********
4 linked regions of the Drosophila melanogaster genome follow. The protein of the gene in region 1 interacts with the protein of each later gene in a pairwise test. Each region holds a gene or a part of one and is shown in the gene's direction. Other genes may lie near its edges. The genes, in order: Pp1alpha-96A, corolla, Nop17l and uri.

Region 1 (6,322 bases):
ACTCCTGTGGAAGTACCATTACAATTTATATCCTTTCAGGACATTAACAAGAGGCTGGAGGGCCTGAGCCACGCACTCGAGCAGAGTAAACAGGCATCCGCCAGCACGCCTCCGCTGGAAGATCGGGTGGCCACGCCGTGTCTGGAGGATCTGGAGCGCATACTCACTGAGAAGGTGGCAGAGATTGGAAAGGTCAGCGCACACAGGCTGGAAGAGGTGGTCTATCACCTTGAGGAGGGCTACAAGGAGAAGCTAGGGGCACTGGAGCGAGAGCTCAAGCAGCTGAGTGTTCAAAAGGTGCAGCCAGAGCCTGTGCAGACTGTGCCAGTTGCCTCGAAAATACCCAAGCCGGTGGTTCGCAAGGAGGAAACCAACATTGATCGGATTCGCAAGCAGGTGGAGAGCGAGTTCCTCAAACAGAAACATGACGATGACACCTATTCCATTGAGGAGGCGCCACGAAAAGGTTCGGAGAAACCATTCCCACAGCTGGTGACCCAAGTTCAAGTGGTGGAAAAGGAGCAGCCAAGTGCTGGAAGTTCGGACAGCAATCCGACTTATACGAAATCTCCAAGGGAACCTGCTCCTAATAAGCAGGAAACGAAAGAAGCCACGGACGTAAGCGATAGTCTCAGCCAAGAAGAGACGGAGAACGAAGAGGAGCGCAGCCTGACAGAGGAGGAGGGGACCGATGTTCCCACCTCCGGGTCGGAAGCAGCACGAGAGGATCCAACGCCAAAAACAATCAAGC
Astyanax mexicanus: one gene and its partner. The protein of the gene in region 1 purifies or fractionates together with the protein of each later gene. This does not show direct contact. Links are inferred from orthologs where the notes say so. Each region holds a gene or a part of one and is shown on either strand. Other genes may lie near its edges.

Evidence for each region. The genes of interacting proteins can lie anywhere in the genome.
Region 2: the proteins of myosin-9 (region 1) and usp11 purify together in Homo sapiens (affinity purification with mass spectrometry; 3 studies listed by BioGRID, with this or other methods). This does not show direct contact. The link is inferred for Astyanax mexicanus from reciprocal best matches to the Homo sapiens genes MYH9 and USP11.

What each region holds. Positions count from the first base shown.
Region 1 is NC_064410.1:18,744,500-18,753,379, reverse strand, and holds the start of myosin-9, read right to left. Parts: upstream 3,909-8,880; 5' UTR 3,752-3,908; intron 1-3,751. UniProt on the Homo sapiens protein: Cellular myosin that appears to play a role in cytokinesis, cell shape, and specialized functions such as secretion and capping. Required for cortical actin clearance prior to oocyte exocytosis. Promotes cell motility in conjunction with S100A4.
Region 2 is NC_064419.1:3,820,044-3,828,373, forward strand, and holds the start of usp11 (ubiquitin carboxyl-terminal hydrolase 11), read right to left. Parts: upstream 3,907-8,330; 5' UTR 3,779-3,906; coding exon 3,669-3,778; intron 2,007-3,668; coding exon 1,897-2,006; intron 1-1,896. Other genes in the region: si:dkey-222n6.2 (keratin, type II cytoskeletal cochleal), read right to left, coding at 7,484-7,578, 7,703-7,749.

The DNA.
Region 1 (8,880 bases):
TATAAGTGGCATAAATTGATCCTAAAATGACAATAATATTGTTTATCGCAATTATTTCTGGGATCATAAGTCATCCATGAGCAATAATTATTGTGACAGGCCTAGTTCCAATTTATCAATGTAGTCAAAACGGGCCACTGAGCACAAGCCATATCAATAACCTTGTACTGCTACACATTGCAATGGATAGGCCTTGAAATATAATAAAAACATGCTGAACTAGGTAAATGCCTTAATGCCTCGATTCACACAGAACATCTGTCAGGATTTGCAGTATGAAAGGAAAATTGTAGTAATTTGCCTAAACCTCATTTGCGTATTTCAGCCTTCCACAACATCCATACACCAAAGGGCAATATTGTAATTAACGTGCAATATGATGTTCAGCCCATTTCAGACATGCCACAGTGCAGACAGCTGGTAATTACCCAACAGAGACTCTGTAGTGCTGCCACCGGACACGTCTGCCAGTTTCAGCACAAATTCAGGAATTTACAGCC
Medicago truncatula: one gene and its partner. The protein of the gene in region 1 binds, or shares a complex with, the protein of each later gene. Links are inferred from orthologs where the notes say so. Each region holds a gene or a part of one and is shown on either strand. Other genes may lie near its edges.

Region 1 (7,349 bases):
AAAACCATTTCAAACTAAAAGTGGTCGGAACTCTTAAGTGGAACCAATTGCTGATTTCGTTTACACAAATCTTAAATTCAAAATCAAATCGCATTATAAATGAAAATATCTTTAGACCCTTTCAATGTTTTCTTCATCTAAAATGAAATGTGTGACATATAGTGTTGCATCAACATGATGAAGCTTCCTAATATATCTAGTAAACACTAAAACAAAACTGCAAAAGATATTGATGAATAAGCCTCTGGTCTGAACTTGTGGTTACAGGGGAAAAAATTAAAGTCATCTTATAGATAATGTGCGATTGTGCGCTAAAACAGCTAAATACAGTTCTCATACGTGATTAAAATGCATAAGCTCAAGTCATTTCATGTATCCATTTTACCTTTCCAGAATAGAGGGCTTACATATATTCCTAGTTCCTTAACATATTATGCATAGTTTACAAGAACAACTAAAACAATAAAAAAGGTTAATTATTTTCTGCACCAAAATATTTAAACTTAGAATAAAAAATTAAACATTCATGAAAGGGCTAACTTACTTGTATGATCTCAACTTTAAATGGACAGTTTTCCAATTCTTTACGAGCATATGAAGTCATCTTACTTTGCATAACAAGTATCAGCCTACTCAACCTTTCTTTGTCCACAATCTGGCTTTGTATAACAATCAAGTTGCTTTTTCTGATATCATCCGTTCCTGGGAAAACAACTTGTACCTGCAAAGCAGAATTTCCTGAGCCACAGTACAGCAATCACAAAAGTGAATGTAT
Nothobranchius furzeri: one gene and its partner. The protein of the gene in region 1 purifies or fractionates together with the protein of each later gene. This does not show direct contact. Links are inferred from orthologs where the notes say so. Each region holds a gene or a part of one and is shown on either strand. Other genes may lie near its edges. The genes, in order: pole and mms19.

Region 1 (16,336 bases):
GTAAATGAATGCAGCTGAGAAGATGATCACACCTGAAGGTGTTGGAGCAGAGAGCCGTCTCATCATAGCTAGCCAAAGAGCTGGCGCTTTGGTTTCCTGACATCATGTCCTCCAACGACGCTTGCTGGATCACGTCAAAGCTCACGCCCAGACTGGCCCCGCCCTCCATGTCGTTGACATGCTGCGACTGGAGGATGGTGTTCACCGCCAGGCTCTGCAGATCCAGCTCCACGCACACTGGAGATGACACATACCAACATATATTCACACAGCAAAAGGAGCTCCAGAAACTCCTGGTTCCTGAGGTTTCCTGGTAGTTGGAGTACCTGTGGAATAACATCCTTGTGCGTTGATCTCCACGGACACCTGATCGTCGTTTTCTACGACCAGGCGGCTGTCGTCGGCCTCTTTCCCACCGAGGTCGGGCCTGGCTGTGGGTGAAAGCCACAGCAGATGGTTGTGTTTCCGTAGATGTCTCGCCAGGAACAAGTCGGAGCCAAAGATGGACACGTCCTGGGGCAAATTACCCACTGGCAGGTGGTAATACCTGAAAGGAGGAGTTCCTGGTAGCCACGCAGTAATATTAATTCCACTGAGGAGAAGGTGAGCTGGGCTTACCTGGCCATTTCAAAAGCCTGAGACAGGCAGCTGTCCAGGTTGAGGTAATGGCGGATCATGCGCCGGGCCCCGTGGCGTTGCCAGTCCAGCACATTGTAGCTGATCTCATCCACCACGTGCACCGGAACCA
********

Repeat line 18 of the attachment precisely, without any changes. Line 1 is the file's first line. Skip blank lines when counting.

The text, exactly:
GTAAATGAATGCAGCTGAGAAGATGATCACACCTGAAGGTGTTGGAGCAGAGAGCCGTCTCATCATAGCTAGCCAAAGAGCTGGCGCTTTGGTTTCCTGACATCATGTCCTCCAACGACGCTTGCTGGATCACGTCAAAGCTCACGCCCAGACTGGCCCCGCCCTCCATGTCGTTGACATGCTGCGACTGGAGGATGGTGTTCACCGCCAGGCTCTGCAGATCCAGCTCCACGCACACTGGAGATGACACATACCAACATATATTCACACAGCAAAAGGAGCTCCAGAAACTCCTGGTTCCTGAGGTTTCCTGGTAGTTGGAGTACCTGTGGAATAACATCCTTGTGCGTTGATCTCCACGGACACCTGATCGTCGTTTTCTACGACCAGGCGGCTGTCGTCGGCCTCTTTCCCACCGAGGTCGGGCCTGGCTGTGGGTGAAAGCCACAGCAGATGGTTGTGTTTCCGTAGATGTCTCGCCAGGAACAAGTCGGAGCCAAAGATGGACACGTCCTGGGGCAAATTACCCACTGGCAGGTGGTAATACCTGAAAGGAGGAGTTCCTGGTAGCCACGCAGTAATATTAATTCCACTGAGGAGAAGGTGAGCTGGGCTTACCTGGCCATTTCAAAAGCCTGAGACAGGCAGCTGTCCAGGTTGAGGTAATGGCGGATCATGCGCCGGGCCCCGTGGCGTTGCCAGTCCAGCACATTGTAGCTGATCTCATCCACCACGTGCACCGGAACCA